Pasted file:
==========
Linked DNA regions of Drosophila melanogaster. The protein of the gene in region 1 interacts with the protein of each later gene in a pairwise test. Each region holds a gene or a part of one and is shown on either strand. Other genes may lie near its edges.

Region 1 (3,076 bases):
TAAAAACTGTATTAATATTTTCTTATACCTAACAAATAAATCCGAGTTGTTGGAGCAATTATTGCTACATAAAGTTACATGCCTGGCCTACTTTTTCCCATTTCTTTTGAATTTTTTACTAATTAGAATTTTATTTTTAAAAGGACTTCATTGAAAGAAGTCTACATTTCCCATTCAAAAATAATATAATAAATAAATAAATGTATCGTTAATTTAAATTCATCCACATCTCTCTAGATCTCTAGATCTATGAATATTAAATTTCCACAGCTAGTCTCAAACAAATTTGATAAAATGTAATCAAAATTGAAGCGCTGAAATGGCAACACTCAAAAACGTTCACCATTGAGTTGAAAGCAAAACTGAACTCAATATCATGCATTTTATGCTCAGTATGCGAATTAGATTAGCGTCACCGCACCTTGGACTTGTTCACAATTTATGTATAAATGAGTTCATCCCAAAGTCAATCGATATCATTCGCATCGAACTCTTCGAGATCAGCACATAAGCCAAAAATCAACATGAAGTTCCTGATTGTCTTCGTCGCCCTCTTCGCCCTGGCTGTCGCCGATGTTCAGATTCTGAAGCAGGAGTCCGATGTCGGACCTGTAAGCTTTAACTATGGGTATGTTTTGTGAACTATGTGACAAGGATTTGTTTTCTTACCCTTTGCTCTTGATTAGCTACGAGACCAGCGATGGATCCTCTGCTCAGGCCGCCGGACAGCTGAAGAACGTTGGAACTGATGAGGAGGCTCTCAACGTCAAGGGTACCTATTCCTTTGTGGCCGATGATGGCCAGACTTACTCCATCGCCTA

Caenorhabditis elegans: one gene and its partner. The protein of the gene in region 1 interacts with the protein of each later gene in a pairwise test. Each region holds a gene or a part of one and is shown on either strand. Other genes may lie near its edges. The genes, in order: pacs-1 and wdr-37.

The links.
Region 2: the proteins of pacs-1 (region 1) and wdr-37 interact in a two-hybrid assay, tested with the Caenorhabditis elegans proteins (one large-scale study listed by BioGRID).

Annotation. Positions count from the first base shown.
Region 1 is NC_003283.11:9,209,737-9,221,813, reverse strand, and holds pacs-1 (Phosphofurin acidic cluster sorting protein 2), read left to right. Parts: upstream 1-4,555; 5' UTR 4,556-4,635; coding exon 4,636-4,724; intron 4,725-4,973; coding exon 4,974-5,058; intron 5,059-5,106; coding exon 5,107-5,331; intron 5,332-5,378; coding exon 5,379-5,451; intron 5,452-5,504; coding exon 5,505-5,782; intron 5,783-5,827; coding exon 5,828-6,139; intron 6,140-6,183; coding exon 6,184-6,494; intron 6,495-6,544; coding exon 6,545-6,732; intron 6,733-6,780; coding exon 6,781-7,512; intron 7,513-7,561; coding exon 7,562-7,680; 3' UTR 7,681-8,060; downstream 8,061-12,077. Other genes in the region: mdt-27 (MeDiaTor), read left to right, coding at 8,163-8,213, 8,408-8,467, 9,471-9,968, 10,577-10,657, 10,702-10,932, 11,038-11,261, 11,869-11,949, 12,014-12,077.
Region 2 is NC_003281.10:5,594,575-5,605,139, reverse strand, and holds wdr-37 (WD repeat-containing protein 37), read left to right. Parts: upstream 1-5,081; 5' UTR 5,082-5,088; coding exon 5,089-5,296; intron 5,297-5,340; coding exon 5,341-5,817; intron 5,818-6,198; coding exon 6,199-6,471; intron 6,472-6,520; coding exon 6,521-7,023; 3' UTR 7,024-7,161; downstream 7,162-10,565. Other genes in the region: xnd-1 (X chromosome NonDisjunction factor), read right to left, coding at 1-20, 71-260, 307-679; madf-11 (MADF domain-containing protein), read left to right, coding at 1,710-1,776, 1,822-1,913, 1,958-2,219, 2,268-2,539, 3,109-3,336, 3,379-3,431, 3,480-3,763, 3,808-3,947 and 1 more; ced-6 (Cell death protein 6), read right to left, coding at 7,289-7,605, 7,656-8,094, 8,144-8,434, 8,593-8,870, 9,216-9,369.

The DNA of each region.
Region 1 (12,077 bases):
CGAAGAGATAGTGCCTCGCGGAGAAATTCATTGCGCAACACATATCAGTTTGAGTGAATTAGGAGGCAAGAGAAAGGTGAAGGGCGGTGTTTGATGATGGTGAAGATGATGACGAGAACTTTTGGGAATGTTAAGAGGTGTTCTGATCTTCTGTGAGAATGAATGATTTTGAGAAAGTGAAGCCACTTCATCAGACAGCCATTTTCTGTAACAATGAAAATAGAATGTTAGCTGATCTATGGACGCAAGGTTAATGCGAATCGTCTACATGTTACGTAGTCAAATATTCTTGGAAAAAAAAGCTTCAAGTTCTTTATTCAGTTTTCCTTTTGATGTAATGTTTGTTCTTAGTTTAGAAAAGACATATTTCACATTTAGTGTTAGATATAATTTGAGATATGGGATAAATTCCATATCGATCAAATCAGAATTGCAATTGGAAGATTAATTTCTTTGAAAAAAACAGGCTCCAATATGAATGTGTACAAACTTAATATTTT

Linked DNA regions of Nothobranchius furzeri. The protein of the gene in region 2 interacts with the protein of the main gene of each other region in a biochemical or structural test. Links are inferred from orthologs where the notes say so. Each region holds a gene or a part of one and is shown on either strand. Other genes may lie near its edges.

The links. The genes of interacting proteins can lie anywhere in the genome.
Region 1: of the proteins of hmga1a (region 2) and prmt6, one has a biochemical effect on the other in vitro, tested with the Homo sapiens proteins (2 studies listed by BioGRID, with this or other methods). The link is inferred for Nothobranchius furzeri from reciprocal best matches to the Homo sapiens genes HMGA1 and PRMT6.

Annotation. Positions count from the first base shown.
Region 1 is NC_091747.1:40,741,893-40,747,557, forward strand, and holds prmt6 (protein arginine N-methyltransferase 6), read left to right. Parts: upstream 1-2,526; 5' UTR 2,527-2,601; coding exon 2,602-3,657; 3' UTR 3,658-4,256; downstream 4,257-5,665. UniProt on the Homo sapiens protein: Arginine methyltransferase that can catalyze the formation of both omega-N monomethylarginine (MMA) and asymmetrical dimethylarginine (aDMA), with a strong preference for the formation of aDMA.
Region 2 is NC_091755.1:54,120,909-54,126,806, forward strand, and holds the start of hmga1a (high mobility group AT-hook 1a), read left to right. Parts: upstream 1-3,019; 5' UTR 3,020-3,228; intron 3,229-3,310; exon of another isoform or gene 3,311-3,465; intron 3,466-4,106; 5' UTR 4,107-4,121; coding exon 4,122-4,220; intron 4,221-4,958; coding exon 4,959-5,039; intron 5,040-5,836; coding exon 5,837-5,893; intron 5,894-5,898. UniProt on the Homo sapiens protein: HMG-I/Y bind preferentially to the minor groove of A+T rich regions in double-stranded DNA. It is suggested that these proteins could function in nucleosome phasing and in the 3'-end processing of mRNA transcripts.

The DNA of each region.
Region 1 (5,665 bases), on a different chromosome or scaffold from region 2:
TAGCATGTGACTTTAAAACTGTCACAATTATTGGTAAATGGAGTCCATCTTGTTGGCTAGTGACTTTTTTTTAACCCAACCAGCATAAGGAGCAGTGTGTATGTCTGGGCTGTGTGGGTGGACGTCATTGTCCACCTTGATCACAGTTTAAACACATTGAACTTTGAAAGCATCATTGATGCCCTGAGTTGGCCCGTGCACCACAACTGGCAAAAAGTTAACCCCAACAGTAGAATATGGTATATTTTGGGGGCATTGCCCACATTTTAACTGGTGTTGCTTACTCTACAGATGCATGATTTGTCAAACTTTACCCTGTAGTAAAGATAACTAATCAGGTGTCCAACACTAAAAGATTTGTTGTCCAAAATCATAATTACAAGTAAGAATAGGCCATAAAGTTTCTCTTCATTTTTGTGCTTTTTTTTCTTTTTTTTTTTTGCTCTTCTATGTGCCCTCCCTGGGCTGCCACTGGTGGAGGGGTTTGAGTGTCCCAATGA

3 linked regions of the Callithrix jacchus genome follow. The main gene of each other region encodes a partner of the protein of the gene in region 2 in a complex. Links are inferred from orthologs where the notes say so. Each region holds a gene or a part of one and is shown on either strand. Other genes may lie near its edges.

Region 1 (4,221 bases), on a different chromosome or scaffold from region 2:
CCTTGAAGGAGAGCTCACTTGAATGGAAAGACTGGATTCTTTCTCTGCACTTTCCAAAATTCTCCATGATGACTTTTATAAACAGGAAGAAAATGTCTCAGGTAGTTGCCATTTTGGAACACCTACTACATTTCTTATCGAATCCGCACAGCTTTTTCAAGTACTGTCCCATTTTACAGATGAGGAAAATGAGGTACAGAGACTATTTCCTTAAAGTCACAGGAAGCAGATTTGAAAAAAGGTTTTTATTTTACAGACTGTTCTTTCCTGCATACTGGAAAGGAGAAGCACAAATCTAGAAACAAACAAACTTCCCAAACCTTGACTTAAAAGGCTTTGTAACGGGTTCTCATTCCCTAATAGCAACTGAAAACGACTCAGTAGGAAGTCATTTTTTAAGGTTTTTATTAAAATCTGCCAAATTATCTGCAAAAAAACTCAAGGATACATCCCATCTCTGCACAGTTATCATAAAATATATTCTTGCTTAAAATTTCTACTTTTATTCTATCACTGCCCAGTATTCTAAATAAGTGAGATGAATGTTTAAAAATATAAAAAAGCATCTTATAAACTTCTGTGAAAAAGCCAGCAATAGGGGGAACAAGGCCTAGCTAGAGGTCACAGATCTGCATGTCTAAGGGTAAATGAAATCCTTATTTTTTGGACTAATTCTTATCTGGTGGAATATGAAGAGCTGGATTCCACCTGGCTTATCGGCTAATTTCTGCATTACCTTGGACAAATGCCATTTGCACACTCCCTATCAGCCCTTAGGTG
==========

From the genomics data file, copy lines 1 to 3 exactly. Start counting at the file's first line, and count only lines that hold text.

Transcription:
Linked DNA regions of Drosophila melanogaster. The protein of the gene in region 1 interacts with the protein of each later gene in a pairwise test. Each region holds a gene or a part of one and is shown on either strand. Other genes may lie near its edges.

Region 1 (3,076 bases):
TAAAAACTGTATTAATATTTTCTTATACCTAACAAATAAATCCGAGTTGTTGGAGCAATTATTGCTACATAAAGTTACATGCCTGGCCTACTTTTTCCCATTTCTTTTGAATTTTTTACTAATTAGAATTTTATTTTTAAAAGGACTTCATTGAAAGAAGTCTACATTTCCCATTCAAAAATAATATAATAAATAAATAAATGTATCGTTAATTTAAATTCATCCACATCTCTCTAGATCTCTAGATCTATGAATATTAAATTTCCACAGCTAGTCTCAAACAAATTTGATAAAATGTAATCAAAATTGAAGCGCTGAAATGGCAACACTCAAAAACGTTCACCATTGAGTTGAAAGCAAAACTGAACTCAATATCATGCATTTTATGCTCAGTATGCGAATTAGATTAGCGTCACCGCACCTTGGACTTGTTCACAATTTATGTATAAATGAGTTCATCCCAAAGTCAATCGATATCATTCGCATCGAACTCTTCGAGATCAGCACATAAGCCAAAAATCAACATGAAGTTCCTGATTGTCTTCGTCGCCCTCTTCGCCCTGGCTGTCGCCGATGTTCAGATTCTGAAGCAGGAGTCCGATGTCGGACCTGTAAGCTTTAACTATGGGTATGTTTTGTGAACTATGTGACAAGGATTTGTTTTCTTACCCTTTGCTCTTGATTAGCTACGAGACCAGCGATGGATCCTCTGCTCAGGCCGCCGGACAGCTGAAGAACGTTGGAACTGATGAGGAGGCTCTCAACGTCAAGGGTACCTATTCCTTTGTGGCCGATGATGGCCAGACTTACTCCATCGCCTA